N. Korea Aims to Monitor U.S., S. Korean Forces Using Spy Satellites; Russia May Have Provided Technical Assistance

KCNA via Ruters
A rocket claimed by the North Korean government to be carrying the Malligyong-1 spy satellite is launched in a location given as North Gyeongsang Province, North Korea, in this handout picture obtained by Reuters on Tuesday.

SEOUL — On Wednesday, North Korea claimed it successfully put a military reconnaissance satellite into orbit the previous night. The apparent success of the launch has raised questions of Russia’s involvement, especially after two previous launches this year ended in failure.

The believed aim of the satellite is to monitor the movements of U.S. and other forces from space and improve its capability to strike with nuclear missiles. Pyongyang also said it would launch several more satellites at an early date. It would pose a threat to Japan, the United States and South Korea if Pyongyang begins full-scale satellite operations.

Image of U.S. Air Force base

According to the official Korean Central News Agency, North Korean leader Kim Jong Un, who is also general secretary of the Workers’ Party of Korea, visited a control center in Pyongyang on Wednesday morning. There he examined an image of Andersen Air Force Base on Guam, which is said to have been sent from the military reconnaissance satellite Malligyong-1. The U.S. Air Force base would serve as a staging area for bombers in the case of an emergency on the Korean Peninsula.

“We now have all the ‘eyes’ to look down on malli [extremely remote areas], and all the powerful ‘fists’ to strike the areas,” Kim said. The “eyes” refer to reconnaissance satellites and the “fists” to missiles. The news agency reported that the Malligyong-1 will begin reconnaissance operations on Dec. 1.

It is not clear whether they actually received any images from the satellite. In March last year, Kim said that the purpose of developing reconnaissance satellites was to spy on the military activities of South Korea, Japan and “U.S. forces and their followers” in the Pacific. He apparently sought to counter Washington by first emphasizing his capture of the image of the air base the day following the launch.


The North Korean military has already deployed small drones, but they are not enough to cover even South Korea. Although it is rapidly improving the performance of its diverse missile arsenal, it can hardly determine how and where U.S. forces are concentrating their units.

This is why Kim is persistent about missile development. The five-year national defense plan announced in 2021, for instance, includes the practical use of military reconnaissance satellites.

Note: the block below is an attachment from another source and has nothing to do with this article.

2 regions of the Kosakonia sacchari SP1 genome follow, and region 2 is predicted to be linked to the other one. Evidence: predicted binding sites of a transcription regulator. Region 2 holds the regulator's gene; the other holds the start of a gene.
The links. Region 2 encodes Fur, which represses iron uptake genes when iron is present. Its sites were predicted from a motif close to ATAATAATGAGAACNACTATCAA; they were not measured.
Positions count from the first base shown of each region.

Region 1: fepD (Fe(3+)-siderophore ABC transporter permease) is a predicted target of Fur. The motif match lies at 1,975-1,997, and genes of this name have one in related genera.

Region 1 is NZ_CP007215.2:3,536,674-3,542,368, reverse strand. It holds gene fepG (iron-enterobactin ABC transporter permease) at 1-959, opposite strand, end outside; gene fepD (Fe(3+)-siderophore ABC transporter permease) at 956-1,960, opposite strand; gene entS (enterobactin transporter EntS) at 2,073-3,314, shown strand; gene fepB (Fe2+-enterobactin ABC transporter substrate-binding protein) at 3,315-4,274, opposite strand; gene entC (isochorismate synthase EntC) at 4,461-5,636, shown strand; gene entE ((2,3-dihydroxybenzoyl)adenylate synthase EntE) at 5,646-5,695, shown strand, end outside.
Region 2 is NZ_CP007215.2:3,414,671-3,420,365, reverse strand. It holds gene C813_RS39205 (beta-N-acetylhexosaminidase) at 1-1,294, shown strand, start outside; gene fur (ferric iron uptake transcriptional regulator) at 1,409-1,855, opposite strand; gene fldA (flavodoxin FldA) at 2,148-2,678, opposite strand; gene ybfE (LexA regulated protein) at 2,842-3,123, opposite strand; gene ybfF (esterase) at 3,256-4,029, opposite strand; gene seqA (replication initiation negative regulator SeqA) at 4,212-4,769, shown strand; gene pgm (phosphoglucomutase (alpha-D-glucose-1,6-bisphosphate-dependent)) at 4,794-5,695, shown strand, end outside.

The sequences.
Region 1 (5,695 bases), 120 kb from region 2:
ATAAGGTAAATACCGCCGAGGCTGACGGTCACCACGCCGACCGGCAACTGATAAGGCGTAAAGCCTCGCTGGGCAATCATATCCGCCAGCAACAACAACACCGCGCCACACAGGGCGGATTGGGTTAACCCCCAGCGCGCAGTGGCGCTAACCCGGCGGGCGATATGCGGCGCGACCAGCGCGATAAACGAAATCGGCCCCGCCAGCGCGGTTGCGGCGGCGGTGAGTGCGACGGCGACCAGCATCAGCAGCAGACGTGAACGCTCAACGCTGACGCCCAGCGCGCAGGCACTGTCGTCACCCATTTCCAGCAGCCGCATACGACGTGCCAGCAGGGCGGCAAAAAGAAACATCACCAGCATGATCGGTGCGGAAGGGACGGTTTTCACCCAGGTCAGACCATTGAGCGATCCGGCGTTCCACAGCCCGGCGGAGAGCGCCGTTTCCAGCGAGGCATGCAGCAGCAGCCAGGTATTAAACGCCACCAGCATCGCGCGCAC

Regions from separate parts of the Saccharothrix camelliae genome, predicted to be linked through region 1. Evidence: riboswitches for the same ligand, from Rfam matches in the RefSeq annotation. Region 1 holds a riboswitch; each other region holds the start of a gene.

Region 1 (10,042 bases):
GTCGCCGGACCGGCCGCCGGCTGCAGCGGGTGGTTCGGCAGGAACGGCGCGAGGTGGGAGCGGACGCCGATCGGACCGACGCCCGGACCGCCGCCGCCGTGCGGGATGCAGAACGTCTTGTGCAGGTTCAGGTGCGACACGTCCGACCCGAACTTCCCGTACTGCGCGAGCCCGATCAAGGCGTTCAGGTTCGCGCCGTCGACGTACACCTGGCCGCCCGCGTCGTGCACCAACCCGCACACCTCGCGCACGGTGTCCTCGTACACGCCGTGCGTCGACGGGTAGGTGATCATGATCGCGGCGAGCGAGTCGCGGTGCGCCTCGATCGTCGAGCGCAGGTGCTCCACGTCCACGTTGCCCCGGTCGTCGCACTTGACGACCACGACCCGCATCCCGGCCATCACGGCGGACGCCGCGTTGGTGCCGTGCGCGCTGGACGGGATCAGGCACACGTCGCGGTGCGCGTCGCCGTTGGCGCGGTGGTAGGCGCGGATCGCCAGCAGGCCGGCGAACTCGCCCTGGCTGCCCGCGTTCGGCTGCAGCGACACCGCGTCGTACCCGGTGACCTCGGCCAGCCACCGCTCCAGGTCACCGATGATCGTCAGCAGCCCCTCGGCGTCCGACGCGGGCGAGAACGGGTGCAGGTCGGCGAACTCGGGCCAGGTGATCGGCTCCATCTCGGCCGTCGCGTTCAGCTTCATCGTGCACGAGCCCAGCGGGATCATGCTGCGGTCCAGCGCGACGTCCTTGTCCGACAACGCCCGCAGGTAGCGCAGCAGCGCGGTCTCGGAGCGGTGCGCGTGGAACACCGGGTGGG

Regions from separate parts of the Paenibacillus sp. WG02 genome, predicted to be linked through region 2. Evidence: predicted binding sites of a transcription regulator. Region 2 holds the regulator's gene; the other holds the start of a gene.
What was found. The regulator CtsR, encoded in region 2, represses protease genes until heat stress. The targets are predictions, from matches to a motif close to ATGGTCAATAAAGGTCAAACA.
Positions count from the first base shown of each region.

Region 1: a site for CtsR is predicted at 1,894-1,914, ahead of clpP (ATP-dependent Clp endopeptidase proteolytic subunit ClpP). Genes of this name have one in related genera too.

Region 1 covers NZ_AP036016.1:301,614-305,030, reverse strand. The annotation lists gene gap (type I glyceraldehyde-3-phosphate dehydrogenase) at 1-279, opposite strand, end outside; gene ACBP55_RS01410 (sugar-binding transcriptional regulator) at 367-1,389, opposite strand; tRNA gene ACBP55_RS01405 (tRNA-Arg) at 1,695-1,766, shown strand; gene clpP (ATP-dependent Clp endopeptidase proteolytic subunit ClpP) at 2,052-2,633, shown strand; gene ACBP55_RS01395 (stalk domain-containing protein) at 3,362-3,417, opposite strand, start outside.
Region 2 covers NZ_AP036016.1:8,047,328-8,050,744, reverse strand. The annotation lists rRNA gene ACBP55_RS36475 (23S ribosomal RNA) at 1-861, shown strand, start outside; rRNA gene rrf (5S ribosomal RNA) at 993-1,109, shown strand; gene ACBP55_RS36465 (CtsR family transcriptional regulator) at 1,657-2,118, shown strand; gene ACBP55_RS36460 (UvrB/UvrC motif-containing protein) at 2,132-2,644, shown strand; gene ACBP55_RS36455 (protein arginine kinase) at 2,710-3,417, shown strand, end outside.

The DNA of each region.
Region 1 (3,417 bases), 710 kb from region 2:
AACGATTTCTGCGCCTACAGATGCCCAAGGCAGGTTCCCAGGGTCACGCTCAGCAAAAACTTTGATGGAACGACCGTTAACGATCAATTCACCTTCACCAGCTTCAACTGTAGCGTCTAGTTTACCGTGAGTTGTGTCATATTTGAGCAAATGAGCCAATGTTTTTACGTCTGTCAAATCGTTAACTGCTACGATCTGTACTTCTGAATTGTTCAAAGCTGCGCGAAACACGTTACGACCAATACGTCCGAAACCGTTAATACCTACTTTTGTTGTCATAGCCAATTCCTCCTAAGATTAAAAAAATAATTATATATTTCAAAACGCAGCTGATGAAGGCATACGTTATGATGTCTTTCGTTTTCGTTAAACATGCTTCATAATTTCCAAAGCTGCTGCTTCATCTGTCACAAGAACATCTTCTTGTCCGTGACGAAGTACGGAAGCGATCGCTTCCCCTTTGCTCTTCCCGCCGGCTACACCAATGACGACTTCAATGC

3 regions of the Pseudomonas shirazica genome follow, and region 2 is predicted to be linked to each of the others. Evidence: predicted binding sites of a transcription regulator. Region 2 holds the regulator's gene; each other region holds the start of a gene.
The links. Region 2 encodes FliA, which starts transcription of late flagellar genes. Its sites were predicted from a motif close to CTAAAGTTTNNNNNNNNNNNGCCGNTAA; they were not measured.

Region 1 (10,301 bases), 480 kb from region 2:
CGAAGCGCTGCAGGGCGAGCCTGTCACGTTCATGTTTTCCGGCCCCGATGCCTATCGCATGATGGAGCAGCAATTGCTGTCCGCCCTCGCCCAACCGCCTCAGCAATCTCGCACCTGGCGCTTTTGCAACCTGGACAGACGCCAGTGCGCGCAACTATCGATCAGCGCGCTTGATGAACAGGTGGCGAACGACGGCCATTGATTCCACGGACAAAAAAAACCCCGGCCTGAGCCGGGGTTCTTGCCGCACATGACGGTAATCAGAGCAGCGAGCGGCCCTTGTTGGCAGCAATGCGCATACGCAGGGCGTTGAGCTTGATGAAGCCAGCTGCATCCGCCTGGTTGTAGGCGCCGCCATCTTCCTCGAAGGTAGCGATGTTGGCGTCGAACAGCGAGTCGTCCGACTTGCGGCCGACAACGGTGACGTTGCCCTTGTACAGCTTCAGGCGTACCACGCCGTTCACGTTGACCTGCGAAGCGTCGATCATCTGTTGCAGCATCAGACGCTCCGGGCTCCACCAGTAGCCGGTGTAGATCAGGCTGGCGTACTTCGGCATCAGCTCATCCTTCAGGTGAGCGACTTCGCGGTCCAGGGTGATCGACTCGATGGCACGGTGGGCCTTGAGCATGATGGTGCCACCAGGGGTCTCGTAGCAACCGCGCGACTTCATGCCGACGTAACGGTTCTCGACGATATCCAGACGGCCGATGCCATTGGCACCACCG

On Wednesday, Kim reportedly said there is a need to “launch many more reconnaissance satellites and put them into orbit.” He is said to have also decided to discuss next year’s launch plan at a key party meeting scheduled for the end of the year. Possibilities are high that a series of launches will be made as early as next year.

Malligyong-1 is said to have low image resolution. After North Korea failed to launch a satellite in May, the South Korean military recovered and analyzed a portion of the satellite from the sea before concluding that it does not have military utility at all.

Yang Uk, a research fellow at the Asan Institute for Policy Studies in South Korea, said, “At least 40 reconnaissance satellites are said to be necessary to constantly monitor a certain area. Even if North Korea succeeds in launching several satellites, it will not be of great significance immediately.”

Russian Assistance

Pyongyang seems to have been able to fix rocket defects with the technical assistance of Russia. It was only August when North Korea failed to launch a rocket that it claimed carried a military reconnaissance satellite. According to South Korean government officials and others, Russian satellite-related engineers may have flown to Pyongyang from Moscow in late September to fulfill an agreement reached during the summit meeting between Russian President Vladimir Putin and Kim held earlier that month at a space center in Russia’s Far East.

South Korean military officials said that Russian engineers may have provided engine-related technical assistance to North Korea in return for Pyongyang’s provision of ammunition and other items for use in Moscow’s aggression against Ukraine.

Chang Young-keun, the head of the missile center at the Korea Research Institute for National Strategy in South Korea, said that Russian engineers may have held some discussions with their counterparts in North Korea based on data regarding the results of two failed launches. Since Russia possesses highly advanced satellite-related technologies, there are concerns that North Korea’s reconnaissance capabilities could be enhanced if it receives assistance from Moscow.